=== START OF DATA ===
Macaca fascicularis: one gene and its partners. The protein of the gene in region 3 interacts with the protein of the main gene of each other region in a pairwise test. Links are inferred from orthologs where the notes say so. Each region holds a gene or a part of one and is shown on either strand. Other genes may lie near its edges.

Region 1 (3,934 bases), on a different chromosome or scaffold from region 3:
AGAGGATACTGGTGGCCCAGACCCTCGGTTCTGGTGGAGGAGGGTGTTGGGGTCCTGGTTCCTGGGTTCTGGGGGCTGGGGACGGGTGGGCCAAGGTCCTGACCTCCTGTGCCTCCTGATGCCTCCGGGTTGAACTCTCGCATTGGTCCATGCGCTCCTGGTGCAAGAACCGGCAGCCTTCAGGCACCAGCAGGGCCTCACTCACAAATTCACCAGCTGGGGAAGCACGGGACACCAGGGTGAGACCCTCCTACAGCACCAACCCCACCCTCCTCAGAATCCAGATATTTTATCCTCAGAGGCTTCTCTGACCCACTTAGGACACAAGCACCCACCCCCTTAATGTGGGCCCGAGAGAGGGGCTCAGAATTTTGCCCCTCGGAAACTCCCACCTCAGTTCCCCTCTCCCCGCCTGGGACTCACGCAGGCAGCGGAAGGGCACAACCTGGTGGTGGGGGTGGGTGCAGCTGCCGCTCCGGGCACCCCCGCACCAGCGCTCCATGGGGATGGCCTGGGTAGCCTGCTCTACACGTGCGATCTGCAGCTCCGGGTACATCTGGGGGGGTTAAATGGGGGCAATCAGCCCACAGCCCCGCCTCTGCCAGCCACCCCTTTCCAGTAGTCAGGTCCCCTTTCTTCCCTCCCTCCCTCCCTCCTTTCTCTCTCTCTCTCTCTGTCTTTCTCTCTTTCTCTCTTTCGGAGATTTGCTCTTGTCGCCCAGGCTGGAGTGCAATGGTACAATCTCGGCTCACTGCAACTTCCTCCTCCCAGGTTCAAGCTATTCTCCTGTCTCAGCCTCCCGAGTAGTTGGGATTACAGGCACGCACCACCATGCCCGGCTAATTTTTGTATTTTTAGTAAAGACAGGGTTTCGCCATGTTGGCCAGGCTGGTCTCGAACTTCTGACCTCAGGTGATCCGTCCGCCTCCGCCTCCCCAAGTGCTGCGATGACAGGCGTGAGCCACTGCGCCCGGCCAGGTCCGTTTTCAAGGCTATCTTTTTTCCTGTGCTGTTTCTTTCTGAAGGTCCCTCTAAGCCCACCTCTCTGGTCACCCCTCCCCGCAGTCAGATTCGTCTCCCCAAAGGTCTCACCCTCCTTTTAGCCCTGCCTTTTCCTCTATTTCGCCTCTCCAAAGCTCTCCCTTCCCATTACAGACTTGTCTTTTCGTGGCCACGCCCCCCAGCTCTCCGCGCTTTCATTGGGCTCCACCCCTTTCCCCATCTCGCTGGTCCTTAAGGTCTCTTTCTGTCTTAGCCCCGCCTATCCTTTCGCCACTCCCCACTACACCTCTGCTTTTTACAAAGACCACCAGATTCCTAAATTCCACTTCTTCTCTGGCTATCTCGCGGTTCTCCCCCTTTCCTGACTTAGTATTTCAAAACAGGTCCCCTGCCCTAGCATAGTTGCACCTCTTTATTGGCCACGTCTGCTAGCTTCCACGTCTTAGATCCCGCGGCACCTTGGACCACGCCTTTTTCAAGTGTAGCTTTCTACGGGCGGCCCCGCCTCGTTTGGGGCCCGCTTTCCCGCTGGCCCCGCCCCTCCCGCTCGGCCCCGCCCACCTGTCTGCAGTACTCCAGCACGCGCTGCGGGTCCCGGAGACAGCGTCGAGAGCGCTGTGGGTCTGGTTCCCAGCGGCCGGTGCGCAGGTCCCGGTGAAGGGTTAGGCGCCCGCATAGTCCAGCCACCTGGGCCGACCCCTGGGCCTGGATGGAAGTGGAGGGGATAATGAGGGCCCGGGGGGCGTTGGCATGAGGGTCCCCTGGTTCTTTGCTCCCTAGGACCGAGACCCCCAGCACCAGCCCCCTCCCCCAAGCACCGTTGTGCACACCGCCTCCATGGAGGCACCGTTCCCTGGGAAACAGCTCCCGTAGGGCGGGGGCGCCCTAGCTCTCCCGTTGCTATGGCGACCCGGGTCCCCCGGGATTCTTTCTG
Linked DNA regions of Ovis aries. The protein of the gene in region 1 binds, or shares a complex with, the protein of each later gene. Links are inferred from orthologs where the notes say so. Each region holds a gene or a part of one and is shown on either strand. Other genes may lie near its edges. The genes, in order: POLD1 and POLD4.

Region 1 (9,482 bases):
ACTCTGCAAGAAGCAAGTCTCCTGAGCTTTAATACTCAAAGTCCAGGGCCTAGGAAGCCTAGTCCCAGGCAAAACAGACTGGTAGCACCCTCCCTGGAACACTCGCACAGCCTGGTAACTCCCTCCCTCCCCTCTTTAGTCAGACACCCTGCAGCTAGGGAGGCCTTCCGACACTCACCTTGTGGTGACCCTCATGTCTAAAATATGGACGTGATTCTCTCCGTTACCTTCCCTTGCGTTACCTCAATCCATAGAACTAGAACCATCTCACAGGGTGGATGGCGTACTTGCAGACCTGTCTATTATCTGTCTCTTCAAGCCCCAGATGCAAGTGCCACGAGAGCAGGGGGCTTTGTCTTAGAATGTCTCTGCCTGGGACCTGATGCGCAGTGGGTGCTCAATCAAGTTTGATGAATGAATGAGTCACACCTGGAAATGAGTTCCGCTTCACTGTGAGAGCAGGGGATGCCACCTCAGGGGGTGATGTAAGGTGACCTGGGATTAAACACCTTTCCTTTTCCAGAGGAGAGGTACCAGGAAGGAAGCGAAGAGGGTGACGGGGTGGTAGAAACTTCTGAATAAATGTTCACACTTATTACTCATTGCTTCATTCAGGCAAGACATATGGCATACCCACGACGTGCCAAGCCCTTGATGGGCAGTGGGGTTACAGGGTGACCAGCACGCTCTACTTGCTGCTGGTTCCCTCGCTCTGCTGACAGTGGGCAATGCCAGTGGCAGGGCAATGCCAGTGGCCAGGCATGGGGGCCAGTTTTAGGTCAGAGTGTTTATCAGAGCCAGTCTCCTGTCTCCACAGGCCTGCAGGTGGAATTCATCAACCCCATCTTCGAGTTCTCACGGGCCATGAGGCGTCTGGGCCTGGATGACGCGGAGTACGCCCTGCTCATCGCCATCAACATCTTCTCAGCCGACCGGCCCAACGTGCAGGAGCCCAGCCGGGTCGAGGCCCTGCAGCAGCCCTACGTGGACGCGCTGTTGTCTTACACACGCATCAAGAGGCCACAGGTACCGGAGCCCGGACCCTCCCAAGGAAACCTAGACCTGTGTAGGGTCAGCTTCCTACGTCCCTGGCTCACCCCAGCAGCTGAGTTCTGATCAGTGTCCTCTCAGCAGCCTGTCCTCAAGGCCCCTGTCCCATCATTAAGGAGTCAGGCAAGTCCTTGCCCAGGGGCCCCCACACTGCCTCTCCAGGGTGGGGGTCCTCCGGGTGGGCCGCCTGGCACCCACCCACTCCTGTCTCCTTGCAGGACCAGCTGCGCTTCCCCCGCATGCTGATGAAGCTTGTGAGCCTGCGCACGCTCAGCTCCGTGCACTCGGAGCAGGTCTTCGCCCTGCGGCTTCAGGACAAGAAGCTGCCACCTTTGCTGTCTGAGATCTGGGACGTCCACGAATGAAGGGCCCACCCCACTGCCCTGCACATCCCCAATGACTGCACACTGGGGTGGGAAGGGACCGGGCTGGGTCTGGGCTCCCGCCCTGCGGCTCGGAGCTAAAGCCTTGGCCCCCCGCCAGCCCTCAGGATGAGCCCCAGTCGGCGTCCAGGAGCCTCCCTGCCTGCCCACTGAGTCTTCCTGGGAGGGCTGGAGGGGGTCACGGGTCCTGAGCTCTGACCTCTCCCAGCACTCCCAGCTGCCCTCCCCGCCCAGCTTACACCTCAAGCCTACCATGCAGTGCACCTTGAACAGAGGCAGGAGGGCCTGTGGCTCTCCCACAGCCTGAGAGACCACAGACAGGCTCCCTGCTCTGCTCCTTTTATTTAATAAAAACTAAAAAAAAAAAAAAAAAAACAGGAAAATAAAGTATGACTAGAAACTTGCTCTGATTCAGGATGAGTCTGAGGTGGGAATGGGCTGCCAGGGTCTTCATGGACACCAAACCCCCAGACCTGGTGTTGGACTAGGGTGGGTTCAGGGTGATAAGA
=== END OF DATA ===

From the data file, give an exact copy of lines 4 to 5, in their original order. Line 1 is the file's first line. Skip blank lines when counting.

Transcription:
Linked DNA regions of Ovis aries. The protein of the gene in region 1 binds, or shares a complex with, the protein of each later gene. Links are inferred from orthologs where the notes say so. Each region holds a gene or a part of one and is shown on either strand. Other genes may lie near its edges. The genes, in order: POLD1 and POLD4.

Region 1 (9,482 bases):